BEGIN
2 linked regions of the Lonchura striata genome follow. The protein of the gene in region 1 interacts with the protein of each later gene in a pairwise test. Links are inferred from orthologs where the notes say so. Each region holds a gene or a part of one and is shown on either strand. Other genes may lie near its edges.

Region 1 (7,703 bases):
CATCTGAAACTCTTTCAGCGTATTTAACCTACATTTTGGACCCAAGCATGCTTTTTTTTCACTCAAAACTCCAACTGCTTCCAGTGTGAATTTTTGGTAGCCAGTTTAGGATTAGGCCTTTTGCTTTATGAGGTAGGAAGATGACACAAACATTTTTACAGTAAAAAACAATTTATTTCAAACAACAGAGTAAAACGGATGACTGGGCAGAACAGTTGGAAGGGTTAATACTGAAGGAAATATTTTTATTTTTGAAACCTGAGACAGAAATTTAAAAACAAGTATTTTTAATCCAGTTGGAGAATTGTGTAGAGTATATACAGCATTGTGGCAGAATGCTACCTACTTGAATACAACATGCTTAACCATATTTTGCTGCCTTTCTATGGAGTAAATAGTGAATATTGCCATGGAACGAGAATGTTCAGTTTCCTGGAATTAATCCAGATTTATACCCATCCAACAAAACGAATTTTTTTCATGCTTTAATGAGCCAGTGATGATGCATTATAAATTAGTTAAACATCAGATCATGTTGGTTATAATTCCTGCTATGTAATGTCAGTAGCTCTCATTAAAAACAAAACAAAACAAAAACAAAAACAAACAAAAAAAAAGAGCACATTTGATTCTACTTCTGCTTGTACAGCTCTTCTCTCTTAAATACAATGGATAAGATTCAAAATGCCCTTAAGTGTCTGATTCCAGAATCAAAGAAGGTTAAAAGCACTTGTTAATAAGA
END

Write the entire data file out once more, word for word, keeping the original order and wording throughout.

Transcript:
2 linked regions of the Lonchura striata genome follow. The protein of the gene in region 1 interacts with the protein of each later gene in a pairwise test. Links are inferred from orthologs where the notes say so. Each region holds a gene or a part of one and is shown on either strand. Other genes may lie near its edges.

Region 1 (7,703 bases):
CATCTGAAACTCTTTCAGCGTATTTAACCTACATTTTGGACCCAAGCATGCTTTTTTTTCACTCAAAACTCCAACTGCTTCCAGTGTGAATTTTTGGTAGCCAGTTTAGGATTAGGCCTTTTGCTTTATGAGGTAGGAAGATGACACAAACATTTTTACAGTAAAAAACAATTTATTTCAAACAACAGAGTAAAACGGATGACTGGGCAGAACAGTTGGAAGGGTTAATACTGAAGGAAATATTTTTATTTTTGAAACCTGAGACAGAAATTTAAAAACAAGTATTTTTAATCCAGTTGGAGAATTGTGTAGAGTATATACAGCATTGTGGCAGAATGCTACCTACTTGAATACAACATGCTTAACCATATTTTGCTGCCTTTCTATGGAGTAAATAGTGAATATTGCCATGGAACGAGAATGTTCAGTTTCCTGGAATTAATCCAGATTTATACCCATCCAACAAAACGAATTTTTTTCATGCTTTAATGAGCCAGTGATGATGCATTATAAATTAGTTAAACATCAGATCATGTTGGTTATAATTCCTGCTATGTAATGTCAGTAGCTCTCATTAAAAACAAAACAAAACAAAAACAAAAACAAACAAAAAAAAAGAGCACATTTGATTCTACTTCTGCTTGTACAGCTCTTCTCTCTTAAATACAATGGATAAGATTCAAAATGCCCTTAAGTGTCTGATTCCAGAATCAAAGAAGGTTAAAAGCACTTGTTAATAAGA